Throughout this roller coaster ride of a season, the Anaheim Ducks have stayed dominant in one (surprising) part of their game: defense.
Heading into the final game of the regular season Sunday in Washington D.C., the Ducks are the NHL’s best defensive team. They have surrendered the fewest goals against per game, and are top five in fewest shots against per game. Anaheim is showing the commitment to defense that is an integral part of aspiring championship teams.
One big reason for this is Anaheim’s league-best penalty kill, currently with an 87.1 percent success rate. Anaheim has a great shot at leading the league in PK percentage for the first time in franchise history.
The penalty kill was the lone bright spot for Anaheim during the first few months of the season. Without their usual high-scoring offense, the Ducks had to put extra focus on shutting teams down in order to squeak out victories.
This was one of the main factors that helped the Ducks claw their way out of the Western Conference basement—their goal scoring has fluctuated, but the penalty kill has helped keep the defense strong throughout the year. The combination of Ryan Kesler and Jakob Silfverberg has been key to this effort; often the PK starts with Kesler winning a d-zone draw and Anaheim icing the puck.
Freddy Andersen and John Gibson have also done their part. It’s often said that the goaltender must be the best penalty killer if a team is to be successful while down a man, and Anaheim’s tandem has been one of the league’s best.
The d-men in front of them haven’t hurt the cause; Anaheim’s young core have continued to impress. Cam Fowler has shown flashes of an elite number one defenseman while usual partners Simon Despres and Kevin Bieksa bring the hitting game. Sami Vatanen is a nightly threat with his booming shot from the point, and the pairing of Hampus Lindholm and Josh Manson offer a rare blend of goal scoring and nasty physical play.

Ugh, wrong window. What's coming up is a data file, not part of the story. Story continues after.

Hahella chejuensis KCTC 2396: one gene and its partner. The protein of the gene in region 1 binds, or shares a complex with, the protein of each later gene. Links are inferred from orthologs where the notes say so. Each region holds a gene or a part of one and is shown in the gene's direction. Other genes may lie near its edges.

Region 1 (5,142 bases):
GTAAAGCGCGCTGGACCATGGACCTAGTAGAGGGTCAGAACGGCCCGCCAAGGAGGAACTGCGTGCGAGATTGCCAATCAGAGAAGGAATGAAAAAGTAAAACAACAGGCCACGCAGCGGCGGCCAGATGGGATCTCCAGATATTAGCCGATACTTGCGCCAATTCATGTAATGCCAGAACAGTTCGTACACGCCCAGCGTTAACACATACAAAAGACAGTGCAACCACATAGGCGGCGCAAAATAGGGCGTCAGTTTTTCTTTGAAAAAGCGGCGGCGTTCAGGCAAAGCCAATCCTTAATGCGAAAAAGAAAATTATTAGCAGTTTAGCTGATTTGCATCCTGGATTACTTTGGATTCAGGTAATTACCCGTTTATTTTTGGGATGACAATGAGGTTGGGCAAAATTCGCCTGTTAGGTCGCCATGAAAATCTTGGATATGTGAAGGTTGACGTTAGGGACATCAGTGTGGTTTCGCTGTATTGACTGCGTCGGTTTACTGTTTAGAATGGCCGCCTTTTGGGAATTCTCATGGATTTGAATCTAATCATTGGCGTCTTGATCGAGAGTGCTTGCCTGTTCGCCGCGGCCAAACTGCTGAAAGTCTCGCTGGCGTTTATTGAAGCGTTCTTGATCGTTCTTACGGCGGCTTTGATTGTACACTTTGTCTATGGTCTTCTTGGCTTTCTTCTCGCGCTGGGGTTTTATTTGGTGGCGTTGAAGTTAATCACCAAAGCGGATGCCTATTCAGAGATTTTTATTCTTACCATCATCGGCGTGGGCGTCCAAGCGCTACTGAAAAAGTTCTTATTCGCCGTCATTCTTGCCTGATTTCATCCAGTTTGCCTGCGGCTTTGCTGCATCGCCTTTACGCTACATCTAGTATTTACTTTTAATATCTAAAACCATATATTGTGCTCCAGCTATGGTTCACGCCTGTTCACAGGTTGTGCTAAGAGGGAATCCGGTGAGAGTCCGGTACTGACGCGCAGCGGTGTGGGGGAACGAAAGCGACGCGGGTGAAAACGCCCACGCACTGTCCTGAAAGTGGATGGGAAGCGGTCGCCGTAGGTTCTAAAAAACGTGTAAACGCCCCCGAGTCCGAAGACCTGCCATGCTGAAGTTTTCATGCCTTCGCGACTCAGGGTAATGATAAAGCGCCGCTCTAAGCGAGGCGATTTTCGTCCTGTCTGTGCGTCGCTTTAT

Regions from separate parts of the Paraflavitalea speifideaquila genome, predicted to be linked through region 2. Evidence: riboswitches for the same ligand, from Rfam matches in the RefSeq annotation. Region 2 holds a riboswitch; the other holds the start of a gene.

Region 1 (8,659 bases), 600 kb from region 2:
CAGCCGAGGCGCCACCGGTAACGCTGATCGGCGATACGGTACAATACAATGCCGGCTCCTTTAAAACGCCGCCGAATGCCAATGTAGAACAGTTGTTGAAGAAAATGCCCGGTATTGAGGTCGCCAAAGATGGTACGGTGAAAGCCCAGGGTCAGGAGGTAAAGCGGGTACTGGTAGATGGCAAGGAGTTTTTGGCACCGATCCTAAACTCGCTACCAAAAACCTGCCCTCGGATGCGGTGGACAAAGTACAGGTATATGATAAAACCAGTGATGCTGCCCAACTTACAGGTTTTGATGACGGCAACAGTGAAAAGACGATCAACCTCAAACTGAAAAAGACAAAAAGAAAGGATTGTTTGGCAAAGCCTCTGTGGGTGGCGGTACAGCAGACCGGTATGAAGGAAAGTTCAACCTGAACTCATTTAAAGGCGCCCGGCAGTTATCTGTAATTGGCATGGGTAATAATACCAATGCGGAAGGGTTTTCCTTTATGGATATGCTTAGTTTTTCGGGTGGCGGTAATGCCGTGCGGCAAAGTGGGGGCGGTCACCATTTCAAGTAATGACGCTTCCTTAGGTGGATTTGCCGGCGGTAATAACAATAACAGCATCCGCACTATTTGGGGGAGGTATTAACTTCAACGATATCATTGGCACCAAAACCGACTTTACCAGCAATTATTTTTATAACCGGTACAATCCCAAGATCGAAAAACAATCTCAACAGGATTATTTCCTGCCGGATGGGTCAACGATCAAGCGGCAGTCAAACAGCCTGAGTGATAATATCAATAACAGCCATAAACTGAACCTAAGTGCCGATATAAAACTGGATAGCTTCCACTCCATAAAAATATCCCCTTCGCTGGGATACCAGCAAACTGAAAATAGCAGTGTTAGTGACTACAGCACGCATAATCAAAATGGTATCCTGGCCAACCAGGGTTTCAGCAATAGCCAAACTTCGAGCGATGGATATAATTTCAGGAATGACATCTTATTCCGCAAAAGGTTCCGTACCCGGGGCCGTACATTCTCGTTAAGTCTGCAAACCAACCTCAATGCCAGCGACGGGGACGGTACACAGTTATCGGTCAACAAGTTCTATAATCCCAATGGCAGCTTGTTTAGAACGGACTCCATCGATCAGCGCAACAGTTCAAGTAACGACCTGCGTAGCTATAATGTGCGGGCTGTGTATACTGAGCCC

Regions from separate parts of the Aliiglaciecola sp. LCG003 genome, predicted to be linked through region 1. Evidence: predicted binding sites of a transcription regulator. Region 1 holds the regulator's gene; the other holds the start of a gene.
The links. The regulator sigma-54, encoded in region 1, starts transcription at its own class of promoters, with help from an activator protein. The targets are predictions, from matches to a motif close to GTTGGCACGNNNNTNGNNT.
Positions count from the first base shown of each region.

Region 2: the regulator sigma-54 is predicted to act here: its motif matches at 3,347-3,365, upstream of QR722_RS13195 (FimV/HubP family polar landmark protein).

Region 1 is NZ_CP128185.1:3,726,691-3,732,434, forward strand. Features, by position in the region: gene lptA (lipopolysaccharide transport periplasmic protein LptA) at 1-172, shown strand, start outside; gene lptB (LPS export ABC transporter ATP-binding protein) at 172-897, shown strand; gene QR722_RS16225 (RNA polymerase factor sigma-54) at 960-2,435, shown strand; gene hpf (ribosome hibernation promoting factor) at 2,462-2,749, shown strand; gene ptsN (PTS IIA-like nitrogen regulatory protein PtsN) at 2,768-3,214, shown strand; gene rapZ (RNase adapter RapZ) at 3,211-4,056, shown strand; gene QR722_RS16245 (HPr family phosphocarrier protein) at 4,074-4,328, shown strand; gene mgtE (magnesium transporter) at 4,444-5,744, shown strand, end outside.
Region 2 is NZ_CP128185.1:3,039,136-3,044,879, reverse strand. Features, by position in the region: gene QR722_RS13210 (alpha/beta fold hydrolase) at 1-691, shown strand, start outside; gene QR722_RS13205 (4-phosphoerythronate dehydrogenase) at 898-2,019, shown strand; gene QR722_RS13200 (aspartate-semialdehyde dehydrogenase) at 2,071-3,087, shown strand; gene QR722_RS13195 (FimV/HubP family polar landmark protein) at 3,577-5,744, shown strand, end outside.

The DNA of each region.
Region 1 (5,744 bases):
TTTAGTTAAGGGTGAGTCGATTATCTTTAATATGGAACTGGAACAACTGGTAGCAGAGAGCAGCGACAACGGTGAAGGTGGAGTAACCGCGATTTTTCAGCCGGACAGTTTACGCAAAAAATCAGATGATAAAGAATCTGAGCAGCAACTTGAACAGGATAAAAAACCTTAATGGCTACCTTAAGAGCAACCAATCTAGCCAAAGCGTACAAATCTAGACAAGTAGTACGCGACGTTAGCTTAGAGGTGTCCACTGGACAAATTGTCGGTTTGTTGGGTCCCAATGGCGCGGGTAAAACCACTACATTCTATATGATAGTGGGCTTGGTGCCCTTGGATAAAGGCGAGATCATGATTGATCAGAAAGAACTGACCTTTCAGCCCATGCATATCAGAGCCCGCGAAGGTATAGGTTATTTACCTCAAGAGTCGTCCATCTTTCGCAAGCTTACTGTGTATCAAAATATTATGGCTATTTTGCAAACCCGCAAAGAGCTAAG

In past years Anaheim has been known as more of an offensive team, often relying on their dominant top line to outscore opposing teams. It comes as no surprise that his new committment to defense followed consecutive big game losses to superior defensive teams; LA in 2014 and Chicago in 2015. In both cases those teams would go on to win the Stanley Cup.
Stanley Cup-winning teams are built around strong defensive play, and the Ducks have only to look at their 2007 team to see evidence of this.
The most important players in that Cup run were the defensive core: two Hall of Fame defensemen, Scott Niedermayer and Chris Pronger, as well as goaltender J.S. Giguere and the checking line of Travis Moen, Sami Pahlsson and Rob Niedermayer.
This season, the emergence of Rickard Rakell has helped take some of the scoring load off of Ryan Kesler, which allows Kesler and his line to worry primarily about shutting down opposing teams’ best players.
Kesler has won the sixth most faceoffs in the league, and his 58.5 win percentage is second to Jonathan Toews among players who have taken over 500 draws, per NHL.com. Kesler’s line does its best work in the offensive zone, often keeping opposing top lines hemmed in their own zone with a ruthless forecheck.
Cup or Bust
The NHL playoffs are upon us, and with that comes a chance for Anaheim to make up for past failures. The Ducks are well experienced with the fact that regular season triumphs do not equal playoff success, and the players know they must continue to execute if there is to be a parade in Anaheim in June.
Anything short of a Cup win will be considered a failure, as Anaheim’s renewed defensive play is designed to propel the team over the hump.